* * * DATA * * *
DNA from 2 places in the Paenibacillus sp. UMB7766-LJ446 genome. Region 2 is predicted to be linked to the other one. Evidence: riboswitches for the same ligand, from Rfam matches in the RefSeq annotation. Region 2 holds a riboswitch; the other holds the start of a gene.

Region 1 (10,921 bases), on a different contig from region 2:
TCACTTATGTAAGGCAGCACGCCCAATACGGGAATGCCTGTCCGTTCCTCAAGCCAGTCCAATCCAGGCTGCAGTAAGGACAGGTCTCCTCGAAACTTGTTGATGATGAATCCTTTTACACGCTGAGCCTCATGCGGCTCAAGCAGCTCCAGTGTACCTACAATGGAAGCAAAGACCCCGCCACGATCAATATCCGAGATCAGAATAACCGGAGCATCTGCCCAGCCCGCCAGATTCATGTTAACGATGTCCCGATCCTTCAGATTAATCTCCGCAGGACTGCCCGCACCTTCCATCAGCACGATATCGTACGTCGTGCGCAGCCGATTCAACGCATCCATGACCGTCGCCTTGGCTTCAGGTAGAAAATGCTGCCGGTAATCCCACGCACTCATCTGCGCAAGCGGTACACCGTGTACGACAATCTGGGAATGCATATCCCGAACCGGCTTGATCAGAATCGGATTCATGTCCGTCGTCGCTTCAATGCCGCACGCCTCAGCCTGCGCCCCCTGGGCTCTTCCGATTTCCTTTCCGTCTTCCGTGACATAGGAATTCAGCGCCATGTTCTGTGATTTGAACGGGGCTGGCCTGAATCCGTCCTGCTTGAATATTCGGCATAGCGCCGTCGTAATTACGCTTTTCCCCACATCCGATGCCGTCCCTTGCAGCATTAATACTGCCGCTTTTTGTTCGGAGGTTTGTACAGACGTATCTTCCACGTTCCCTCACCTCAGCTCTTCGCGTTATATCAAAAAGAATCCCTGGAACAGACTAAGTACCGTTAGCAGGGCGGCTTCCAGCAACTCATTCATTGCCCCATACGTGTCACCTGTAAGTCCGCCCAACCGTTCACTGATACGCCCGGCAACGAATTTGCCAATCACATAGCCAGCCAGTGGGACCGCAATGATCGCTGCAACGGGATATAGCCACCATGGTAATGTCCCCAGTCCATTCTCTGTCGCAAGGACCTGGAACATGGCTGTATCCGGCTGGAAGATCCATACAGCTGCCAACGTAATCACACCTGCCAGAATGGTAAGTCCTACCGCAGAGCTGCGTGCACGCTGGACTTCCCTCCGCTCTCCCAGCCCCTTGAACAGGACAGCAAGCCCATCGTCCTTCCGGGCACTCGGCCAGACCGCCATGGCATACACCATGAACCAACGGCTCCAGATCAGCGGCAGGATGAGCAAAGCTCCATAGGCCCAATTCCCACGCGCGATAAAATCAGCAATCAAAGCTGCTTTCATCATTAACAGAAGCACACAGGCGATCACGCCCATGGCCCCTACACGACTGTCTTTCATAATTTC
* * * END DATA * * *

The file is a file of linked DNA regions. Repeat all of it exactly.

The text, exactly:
DNA from 2 places in the Paenibacillus sp. UMB7766-LJ446 genome. Region 2 is predicted to be linked to the other one. Evidence: riboswitches for the same ligand, from Rfam matches in the RefSeq annotation. Region 2 holds a riboswitch; the other holds the start of a gene.

Region 1 (10,921 bases), on a different contig from region 2:
TCACTTATGTAAGGCAGCACGCCCAATACGGGAATGCCTGTCCGTTCCTCAAGCCAGTCCAATCCAGGCTGCAGTAAGGACAGGTCTCCTCGAAACTTGTTGATGATGAATCCTTTTACACGCTGAGCCTCATGCGGCTCAAGCAGCTCCAGTGTACCTACAATGGAAGCAAAGACCCCGCCACGATCAATATCCGAGATCAGAATAACCGGAGCATCTGCCCAGCCCGCCAGATTCATGTTAACGATGTCCCGATCCTTCAGATTAATCTCCGCAGGACTGCCCGCACCTTCCATCAGCACGATATCGTACGTCGTGCGCAGCCGATTCAACGCATCCATGACCGTCGCCTTGGCTTCAGGTAGAAAATGCTGCCGGTAATCCCACGCACTCATCTGCGCAAGCGGTACACCGTGTACGACAATCTGGGAATGCATATCCCGAACCGGCTTGATCAGAATCGGATTCATGTCCGTCGTCGCTTCAATGCCGCACGCCTCAGCCTGCGCCCCCTGGGCTCTTCCGATTTCCTTTCCGTCTTCCGTGACATAGGAATTCAGCGCCATGTTCTGTGATTTGAACGGGGCTGGCCTGAATCCGTCCTGCTTGAATATTCGGCATAGCGCCGTCGTAATTACGCTTTTCCCCACATCCGATGCCGTCCCTTGCAGCATTAATACTGCCGCTTTTTGTTCGGAGGTTTGTACAGACGTATCTTCCACGTTCCCTCACCTCAGCTCTTCGCGTTATATCAAAAAGAATCCCTGGAACAGACTAAGTACCGTTAGCAGGGCGGCTTCCAGCAACTCATTCATTGCCCCATACGTGTCACCTGTAAGTCCGCCCAACCGTTCACTGATACGCCCGGCAACGAATTTGCCAATCACATAGCCAGCCAGTGGGACCGCAATGATCGCTGCAACGGGATATAGCCACCATGGTAATGTCCCCAGTCCATTCTCTGTCGCAAGGACCTGGAACATGGCTGTATCCGGCTGGAAGATCCATACAGCTGCCAACGTAATCACACCTGCCAGAATGGTAAGTCCTACCGCAGAGCTGCGTGCACGCTGGACTTCCCTCCGCTCTCCCAGCCCCTTGAACAGGACAGCAAGCCCATCGTCCTTCCGGGCACTCGGCCAGACCGCCATGGCATACACCATGAACCAACGGCTCCAGATCAGCGGCAGGATGAGCAAAGCTCCATAGGCCCAATTCCCACGCGCGATAAAATCAGCAATCAAAGCTGCTTTCATCATTAACAGAAGCACACAGGCGATCACGCCCATGGCCCCTACACGACTGTCTTTCATAATTTC